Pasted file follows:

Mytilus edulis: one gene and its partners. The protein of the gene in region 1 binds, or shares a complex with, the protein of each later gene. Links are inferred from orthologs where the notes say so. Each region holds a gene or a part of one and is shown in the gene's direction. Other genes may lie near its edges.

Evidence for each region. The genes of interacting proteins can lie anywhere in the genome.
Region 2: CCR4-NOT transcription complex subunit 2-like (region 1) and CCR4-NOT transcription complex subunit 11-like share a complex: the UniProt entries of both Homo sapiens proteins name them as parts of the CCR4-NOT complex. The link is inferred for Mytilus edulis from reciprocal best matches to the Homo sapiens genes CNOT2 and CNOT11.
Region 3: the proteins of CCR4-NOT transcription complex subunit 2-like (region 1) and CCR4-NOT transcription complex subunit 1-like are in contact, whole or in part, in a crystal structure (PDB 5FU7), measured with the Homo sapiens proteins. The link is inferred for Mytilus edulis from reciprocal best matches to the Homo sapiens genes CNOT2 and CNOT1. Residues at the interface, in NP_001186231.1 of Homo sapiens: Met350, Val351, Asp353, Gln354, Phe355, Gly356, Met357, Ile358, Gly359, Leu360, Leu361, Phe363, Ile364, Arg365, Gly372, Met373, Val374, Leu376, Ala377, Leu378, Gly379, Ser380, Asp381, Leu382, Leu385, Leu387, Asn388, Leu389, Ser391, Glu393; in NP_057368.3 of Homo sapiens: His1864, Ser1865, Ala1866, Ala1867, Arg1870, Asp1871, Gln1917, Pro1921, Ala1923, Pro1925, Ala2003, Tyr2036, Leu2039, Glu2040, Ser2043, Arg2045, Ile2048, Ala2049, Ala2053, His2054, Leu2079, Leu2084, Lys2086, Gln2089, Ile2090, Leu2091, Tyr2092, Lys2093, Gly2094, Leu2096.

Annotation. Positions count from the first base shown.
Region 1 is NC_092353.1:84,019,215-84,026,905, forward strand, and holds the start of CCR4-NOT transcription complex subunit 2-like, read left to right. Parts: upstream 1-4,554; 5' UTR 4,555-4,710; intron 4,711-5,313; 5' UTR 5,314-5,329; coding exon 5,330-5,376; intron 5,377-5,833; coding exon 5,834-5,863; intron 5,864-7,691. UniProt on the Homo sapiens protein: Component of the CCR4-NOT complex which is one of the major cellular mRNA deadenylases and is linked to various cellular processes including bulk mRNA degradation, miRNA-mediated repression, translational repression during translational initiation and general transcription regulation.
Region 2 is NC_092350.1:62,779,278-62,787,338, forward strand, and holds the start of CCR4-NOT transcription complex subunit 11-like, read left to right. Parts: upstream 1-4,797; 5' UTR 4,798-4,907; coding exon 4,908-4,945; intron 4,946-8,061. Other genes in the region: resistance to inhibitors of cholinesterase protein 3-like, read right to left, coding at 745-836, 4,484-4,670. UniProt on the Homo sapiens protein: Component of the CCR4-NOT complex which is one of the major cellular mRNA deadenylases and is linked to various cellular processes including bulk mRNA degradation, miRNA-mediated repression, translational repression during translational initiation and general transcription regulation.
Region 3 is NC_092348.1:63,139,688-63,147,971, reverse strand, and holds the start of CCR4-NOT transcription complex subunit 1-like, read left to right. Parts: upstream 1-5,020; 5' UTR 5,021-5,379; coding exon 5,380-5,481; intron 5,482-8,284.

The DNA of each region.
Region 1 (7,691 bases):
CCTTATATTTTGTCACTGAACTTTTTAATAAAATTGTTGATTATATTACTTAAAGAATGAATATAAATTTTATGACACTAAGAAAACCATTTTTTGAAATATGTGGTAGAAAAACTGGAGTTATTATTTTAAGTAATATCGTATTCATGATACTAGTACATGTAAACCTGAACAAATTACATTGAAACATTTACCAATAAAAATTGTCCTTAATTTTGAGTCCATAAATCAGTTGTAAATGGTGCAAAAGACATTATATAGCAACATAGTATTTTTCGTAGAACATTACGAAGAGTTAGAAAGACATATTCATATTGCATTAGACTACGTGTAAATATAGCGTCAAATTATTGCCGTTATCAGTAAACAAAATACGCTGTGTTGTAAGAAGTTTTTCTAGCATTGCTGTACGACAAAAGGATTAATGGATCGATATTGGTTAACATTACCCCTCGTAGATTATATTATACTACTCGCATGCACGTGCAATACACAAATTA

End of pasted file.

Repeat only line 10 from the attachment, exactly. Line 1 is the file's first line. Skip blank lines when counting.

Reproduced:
Region 1 (7,691 bases):